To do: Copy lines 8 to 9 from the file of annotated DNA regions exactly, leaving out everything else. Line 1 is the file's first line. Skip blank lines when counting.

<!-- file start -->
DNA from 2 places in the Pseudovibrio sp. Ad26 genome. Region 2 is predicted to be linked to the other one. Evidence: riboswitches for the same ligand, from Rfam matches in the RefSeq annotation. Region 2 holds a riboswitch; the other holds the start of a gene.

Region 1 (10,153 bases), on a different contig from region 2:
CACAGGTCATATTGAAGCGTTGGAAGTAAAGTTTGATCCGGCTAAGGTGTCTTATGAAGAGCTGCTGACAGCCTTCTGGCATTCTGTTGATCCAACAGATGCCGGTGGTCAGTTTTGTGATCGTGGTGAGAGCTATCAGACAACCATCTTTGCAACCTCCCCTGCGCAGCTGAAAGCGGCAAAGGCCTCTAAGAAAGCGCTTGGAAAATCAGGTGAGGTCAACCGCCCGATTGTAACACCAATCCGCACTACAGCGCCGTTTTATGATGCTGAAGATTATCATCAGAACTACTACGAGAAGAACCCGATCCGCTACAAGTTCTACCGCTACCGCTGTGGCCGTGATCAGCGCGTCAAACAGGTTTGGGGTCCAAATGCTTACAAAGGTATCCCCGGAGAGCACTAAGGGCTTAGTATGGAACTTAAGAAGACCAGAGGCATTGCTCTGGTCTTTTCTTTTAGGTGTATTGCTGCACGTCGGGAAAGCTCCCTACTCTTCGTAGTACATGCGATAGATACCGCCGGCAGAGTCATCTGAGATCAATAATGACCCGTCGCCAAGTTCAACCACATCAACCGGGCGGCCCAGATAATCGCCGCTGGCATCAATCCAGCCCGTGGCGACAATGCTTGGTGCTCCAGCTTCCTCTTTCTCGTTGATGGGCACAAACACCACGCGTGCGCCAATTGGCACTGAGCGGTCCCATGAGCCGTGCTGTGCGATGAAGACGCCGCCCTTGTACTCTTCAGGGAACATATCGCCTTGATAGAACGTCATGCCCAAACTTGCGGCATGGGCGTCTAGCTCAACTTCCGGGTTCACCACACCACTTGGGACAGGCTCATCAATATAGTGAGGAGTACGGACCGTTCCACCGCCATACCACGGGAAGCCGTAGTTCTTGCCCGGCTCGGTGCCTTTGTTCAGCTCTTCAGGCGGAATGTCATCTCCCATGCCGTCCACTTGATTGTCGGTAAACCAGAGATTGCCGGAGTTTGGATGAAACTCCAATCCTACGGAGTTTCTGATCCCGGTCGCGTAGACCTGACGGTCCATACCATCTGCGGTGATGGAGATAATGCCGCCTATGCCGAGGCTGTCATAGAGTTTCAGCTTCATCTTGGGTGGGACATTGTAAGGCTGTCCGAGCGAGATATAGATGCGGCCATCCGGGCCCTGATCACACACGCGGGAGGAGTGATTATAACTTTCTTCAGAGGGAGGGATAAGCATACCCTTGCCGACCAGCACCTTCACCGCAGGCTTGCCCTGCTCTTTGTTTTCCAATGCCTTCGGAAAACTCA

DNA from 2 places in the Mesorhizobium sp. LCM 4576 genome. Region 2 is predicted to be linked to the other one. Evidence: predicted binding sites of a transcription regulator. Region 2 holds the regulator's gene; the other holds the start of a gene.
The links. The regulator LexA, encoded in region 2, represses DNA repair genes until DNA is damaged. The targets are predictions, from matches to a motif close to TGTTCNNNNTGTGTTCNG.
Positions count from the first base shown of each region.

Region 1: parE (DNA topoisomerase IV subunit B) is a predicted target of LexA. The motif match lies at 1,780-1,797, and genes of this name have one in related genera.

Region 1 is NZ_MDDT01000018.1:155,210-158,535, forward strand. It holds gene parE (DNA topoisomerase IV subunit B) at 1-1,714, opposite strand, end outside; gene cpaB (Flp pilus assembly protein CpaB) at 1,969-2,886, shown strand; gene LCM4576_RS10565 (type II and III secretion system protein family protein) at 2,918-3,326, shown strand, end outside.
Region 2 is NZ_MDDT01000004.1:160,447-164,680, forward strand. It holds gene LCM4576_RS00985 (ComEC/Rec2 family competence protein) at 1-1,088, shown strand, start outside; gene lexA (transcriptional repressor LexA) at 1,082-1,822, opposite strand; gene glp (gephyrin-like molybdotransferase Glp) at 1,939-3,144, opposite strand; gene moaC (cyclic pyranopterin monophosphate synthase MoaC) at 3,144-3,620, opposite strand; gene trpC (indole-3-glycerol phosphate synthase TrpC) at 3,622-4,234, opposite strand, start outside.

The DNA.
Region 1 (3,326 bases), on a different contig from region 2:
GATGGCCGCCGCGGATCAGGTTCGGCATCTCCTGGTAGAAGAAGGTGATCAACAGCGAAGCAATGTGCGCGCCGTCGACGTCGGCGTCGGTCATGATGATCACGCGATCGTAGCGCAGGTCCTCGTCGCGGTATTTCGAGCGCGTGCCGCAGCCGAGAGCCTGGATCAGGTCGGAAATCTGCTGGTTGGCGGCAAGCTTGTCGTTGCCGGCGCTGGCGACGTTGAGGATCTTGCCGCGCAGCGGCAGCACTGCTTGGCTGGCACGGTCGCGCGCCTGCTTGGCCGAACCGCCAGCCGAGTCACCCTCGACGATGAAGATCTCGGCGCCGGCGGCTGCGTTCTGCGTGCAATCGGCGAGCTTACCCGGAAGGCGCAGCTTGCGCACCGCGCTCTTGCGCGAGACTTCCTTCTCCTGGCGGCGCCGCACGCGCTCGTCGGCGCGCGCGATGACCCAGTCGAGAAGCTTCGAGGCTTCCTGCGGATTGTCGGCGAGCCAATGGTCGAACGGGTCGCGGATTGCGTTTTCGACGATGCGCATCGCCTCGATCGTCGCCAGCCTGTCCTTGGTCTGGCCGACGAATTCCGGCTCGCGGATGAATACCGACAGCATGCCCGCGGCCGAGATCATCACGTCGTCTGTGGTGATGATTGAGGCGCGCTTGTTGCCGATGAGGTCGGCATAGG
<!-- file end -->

Region 1 is NZ_MDDT01000018.1:155,210-158,535, forward strand. It holds gene parE (DNA topoisomerase IV subunit B) at 1-1,714, opposite strand, end outside; gene cpaB (Flp pilus assembly protein CpaB) at 1,969-2,886, shown strand; gene LCM4576_RS10565 (type II and III secretion system protein family protein) at 2,918-3,326, shown strand, end outside.
Region 2 is NZ_MDDT01000004.1:160,447-164,680, forward strand. It holds gene LCM4576_RS00985 (ComEC/Rec2 family competence protein) at 1-1,088, shown strand, start outside; gene lexA (transcriptional repressor LexA) at 1,082-1,822, opposite strand; gene glp (gephyrin-like molybdotransferase Glp) at 1,939-3,144, opposite strand; gene moaC (cyclic pyranopterin monophosphate synthase MoaC) at 3,144-3,620, opposite strand; gene trpC (indole-3-glycerol phosphate synthase TrpC) at 3,622-4,234, opposite strand, start outside.